news\ Apr 16, 2012 at 3:24 pm

When this mother and son play video games together a book is written


If the Buggles taught me anything, it is that ‘video killed the radio star.’  As a common trend with technology the newer stuff makes the older tech obsolete.  The other scenario is that the newer technology builds upon what is already there.  Fair, well then where do video games fall in this mix then?

Mother and son team Jayne (65) and Snyder (27) Gackenbach have researched this very question.  It all started when Jayne’s concern with how much time her son spent gaming and how it was affecting him.  This mother though is a professor of psychology and video game researcher at Grant MacEwan University. 

Her conclusion is that video games bring lots of positive aspects to gaming.  The main issue, as with most things with negative connotations, is misinformation.    Once information is out there, true or false, often doesn’t matter if it’s publicly known.  The other focus on the book is a concept they call “gamer shame.”  This is the feeling of being ashamed for spending time gaming.

This mother and son team wrote a book called Play Reality.  They believe that gaming is changing everything.   “What’s going on right now isn’t anomalous, it’s quite typical. What we have is a new form of media that people don’t understand (like TV before it), so they jump on the bandwagon, denouncing it the worst thing in the world and it’s going to ruin the next generation,” says Snyder.  “How television changed the world, that’s kind of what we’re seeing now in the wake of the Internet and video games, the same kind of monumental, mind-blowing, unfathomable directional shift.”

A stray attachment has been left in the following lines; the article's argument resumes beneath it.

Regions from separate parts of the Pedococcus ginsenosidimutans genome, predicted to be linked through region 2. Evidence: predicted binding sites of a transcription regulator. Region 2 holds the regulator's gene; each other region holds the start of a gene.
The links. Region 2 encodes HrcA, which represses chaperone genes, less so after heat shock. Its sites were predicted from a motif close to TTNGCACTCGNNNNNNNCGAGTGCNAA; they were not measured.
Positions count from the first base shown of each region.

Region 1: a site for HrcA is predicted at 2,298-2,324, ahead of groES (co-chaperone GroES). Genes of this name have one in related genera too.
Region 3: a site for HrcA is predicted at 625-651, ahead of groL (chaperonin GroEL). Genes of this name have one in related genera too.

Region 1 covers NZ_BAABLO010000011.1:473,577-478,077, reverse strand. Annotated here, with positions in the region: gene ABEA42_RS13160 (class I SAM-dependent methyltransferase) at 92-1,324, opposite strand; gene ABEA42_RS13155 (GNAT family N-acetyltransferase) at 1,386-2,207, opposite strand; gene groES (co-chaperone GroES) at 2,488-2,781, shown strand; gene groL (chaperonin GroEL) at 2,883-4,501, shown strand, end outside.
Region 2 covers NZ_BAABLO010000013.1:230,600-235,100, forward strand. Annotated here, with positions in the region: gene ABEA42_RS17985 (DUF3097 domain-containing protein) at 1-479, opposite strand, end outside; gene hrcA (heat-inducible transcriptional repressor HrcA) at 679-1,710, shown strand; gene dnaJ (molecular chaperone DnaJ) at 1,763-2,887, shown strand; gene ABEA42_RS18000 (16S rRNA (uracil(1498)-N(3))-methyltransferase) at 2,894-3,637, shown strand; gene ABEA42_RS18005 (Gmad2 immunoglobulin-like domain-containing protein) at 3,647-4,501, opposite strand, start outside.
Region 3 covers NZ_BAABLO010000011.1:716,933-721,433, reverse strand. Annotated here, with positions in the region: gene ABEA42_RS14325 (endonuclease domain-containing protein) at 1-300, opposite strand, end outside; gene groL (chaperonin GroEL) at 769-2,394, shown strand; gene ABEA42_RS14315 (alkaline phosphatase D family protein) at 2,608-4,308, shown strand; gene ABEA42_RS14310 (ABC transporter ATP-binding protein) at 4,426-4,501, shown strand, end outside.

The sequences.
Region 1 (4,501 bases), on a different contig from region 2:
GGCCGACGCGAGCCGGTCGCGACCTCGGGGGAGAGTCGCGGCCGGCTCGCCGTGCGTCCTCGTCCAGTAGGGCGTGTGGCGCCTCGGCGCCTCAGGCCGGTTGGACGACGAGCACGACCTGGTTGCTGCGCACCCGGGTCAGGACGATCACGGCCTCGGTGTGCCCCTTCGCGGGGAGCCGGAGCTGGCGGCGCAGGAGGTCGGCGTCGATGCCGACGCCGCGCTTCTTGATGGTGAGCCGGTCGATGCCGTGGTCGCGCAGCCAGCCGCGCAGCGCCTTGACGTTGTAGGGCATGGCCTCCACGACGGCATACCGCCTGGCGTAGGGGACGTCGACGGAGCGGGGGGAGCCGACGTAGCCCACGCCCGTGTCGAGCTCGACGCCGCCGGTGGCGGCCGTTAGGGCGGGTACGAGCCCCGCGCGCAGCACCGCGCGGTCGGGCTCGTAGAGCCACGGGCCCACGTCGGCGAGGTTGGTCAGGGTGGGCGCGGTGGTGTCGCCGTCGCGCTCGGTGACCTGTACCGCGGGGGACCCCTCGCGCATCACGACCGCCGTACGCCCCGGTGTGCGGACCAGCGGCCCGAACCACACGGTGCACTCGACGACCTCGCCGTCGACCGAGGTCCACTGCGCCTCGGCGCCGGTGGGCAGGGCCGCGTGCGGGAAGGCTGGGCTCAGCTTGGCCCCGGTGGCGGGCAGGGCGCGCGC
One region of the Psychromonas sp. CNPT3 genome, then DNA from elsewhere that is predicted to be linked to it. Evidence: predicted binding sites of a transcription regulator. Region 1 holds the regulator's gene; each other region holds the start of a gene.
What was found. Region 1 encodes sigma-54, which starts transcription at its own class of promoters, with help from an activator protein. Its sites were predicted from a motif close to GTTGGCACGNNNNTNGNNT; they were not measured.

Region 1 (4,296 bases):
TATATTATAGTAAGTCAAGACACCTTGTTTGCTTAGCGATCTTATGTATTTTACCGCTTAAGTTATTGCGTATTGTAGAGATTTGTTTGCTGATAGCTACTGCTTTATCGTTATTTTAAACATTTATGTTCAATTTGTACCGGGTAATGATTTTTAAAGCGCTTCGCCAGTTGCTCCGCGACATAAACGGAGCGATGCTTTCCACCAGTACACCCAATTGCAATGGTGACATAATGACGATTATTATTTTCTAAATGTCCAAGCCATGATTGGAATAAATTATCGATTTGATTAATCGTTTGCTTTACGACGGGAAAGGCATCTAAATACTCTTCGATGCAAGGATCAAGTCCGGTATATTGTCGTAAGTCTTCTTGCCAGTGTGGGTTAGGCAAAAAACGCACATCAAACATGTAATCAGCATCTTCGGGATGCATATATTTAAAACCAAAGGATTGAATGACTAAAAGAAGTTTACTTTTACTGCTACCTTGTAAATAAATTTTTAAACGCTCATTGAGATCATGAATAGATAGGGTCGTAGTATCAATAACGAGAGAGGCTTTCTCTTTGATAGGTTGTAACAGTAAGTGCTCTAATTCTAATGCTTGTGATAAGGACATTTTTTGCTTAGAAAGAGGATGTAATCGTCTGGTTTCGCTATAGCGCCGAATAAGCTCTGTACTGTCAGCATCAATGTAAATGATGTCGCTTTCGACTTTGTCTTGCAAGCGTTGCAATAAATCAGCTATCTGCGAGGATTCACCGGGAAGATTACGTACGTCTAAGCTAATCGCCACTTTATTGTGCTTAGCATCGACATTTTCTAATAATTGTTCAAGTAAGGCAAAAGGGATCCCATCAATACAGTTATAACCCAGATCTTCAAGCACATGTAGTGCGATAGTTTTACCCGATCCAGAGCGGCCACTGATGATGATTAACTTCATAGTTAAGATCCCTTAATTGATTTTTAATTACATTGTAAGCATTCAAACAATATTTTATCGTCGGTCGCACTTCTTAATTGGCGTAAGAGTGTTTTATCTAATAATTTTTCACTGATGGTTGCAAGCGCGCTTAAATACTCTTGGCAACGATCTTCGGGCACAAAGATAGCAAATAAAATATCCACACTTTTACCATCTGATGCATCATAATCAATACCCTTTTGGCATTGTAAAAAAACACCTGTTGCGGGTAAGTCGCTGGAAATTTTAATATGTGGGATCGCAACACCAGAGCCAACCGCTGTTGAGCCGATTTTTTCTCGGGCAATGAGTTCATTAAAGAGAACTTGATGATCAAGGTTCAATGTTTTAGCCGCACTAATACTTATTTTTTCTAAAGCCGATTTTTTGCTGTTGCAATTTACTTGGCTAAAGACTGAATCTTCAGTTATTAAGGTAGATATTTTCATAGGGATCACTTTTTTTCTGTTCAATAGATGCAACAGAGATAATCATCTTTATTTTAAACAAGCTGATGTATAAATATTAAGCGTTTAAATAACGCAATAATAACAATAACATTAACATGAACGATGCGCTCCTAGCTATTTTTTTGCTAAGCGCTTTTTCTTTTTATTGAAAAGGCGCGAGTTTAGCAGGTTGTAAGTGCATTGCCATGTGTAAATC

Video games have evolved past just entertainment though.  Games and simulations are used to distract burn victims from the pain they are enduring, games are used to relax, they can teach diabetic children what to eat, and they are even used to train soldiers for combat. Gaming has even been known to create fundraising for communities and foundations.

People often look past the good though and focus on the bads.  “Those video games will rot your brain!”  It takes a horrific and tragic event like Columbine to direct the focus on the ‘evils’ of video games.  It’s much easier to forget a gaming organization that opens a new wing of a hospital compared to a tragedy that takes several innocent lives. 

If this is something you’re passionate about or interested in reading, you can pick up a copy of Play Reality for only $10.  Check out their site HERE.


About The Author
Andrew Clouther Human, historian, teacher, writer, reviewer, gamer, League of Pralay, Persona fanboy, and GameZone paragon - no super powers as of yet. Message me on the Twitters: @AndrewC_GZ
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